The Debian Linux group will not deploy the Sender ID anti-spam standard, because Microsoft's license terms do not fit within its free-software guidelines.
Developers responsible for the Debian Linux distribution announced on Saturday that they will not implement Sender ID due to Microsoft's insistence on licensing the anti-spam standard. This announcement comes only a few days after the Apache Foundation's refusal to implement Sender ID.
The Debian project said in a statement that Microsoft's licence terms are incompatible with its free software guidelines. It will not implement or deploy Sender ID and will not support the standard in other software that implements it.
Sender ID has been developed to combat domain spoofing--faking the sender's address--in spam emails, by verifying that each email originates from the Internet domain that it claims to come from.
It is hoped that Sender ID will help companies identify and filter junk mail. Domain spoofing has also caused problems for legitimate senders who have found their domain blacklisted by anti-spam organizations due to their address being faked on spam emails.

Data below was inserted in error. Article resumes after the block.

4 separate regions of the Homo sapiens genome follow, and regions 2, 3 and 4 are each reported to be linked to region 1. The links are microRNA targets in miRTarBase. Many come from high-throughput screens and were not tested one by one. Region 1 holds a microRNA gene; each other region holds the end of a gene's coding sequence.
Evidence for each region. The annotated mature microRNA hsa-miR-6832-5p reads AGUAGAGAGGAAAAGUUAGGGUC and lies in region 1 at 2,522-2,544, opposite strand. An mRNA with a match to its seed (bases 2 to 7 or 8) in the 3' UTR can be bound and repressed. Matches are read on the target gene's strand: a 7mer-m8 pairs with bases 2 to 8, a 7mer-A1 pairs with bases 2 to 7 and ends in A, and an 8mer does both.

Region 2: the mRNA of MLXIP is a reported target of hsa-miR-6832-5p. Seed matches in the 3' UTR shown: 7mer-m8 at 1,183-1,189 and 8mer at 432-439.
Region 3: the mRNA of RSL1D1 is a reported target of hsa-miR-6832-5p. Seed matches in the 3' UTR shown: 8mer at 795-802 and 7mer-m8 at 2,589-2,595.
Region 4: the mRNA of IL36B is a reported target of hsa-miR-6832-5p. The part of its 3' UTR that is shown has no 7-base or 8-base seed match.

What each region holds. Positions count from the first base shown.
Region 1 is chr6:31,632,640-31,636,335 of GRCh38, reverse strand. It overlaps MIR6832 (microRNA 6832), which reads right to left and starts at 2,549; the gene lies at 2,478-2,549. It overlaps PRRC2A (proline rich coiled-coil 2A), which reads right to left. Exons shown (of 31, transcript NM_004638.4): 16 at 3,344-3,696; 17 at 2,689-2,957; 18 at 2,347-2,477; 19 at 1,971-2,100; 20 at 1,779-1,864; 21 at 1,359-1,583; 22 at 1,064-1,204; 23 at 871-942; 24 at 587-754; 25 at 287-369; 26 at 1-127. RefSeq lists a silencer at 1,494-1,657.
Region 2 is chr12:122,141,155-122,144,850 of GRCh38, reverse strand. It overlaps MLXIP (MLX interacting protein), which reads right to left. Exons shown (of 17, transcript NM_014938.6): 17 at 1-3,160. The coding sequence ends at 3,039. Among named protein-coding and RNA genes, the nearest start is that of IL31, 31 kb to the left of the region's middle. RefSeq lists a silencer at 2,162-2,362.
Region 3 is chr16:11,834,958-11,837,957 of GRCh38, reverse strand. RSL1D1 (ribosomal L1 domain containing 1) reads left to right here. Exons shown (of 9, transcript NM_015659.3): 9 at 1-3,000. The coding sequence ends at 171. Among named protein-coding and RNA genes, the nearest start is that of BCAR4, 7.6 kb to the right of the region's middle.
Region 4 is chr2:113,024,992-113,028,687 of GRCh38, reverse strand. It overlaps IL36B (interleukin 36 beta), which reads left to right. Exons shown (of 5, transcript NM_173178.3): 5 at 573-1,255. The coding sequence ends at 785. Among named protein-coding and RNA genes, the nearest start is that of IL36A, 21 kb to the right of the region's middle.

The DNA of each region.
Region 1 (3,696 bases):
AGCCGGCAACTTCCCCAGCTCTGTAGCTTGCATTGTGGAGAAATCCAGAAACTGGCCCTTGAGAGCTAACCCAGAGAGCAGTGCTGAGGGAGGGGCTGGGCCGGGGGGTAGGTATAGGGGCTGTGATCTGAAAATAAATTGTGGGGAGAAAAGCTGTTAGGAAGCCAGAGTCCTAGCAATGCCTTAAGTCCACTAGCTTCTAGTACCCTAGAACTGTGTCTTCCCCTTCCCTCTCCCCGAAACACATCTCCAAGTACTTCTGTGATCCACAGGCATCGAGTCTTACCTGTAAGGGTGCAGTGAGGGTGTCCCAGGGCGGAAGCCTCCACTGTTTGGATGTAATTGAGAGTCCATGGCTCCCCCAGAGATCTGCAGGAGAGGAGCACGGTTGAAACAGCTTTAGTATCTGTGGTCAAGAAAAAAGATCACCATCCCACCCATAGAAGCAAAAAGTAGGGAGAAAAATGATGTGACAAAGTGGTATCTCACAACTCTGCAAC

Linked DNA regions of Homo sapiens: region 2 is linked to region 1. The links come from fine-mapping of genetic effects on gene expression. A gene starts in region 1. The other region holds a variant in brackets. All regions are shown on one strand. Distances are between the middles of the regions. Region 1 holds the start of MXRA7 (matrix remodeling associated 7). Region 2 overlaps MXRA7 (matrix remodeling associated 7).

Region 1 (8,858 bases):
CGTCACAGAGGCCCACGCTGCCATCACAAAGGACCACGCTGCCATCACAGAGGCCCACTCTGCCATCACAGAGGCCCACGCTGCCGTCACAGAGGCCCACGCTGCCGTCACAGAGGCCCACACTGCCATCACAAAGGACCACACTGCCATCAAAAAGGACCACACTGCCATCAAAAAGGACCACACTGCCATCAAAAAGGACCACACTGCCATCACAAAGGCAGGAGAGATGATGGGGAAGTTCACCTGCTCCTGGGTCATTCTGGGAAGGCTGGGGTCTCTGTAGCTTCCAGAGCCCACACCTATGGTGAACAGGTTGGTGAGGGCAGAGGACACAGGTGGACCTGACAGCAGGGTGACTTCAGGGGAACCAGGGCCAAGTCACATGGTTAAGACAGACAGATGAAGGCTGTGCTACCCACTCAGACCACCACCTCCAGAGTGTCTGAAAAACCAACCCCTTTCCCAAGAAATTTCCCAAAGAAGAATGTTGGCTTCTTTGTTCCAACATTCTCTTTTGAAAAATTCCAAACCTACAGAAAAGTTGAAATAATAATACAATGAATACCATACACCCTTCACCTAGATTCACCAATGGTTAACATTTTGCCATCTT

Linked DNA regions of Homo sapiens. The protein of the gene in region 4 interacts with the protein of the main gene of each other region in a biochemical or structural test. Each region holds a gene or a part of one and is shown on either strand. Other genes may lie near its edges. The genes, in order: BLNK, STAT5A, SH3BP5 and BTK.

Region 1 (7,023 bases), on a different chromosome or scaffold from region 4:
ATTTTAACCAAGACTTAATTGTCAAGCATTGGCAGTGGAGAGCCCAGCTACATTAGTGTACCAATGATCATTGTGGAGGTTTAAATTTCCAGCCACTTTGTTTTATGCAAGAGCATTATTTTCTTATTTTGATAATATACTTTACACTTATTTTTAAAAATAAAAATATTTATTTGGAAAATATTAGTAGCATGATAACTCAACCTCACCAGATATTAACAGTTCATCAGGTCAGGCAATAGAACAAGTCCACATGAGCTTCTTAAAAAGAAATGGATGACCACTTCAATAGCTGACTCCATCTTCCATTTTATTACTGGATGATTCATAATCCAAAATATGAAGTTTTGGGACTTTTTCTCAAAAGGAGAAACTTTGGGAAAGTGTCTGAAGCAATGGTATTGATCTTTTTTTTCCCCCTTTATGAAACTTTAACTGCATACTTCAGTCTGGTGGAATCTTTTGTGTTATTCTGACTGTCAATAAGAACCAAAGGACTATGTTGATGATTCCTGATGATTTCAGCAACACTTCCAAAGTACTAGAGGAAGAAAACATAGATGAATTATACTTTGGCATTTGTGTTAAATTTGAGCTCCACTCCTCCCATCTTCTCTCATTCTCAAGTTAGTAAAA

Microsoft has released Sender ID under a royalty free license, meaning that organizations who wish to use the standard have to sign a license agreement. In an FAQ on the Microsoft Web site, the company said that an implementation of Sender ID can probably be distributed under an open-source license on condition that the source code displays a statement saying that it may include intellectual property of Microsoft.
"While each open-source software license may differ, we believe you can distribute your implementation under most open-source software licences, so long as you include the attribution stipulated in Section 2.2 of Microsoft's Royalty Free Sender ID Patent License," it said on the Microsoft Web site.
A Microsoft representative was not immediately available for comment on this issue.
Ingrid Marson of ZDNet UK reports from London.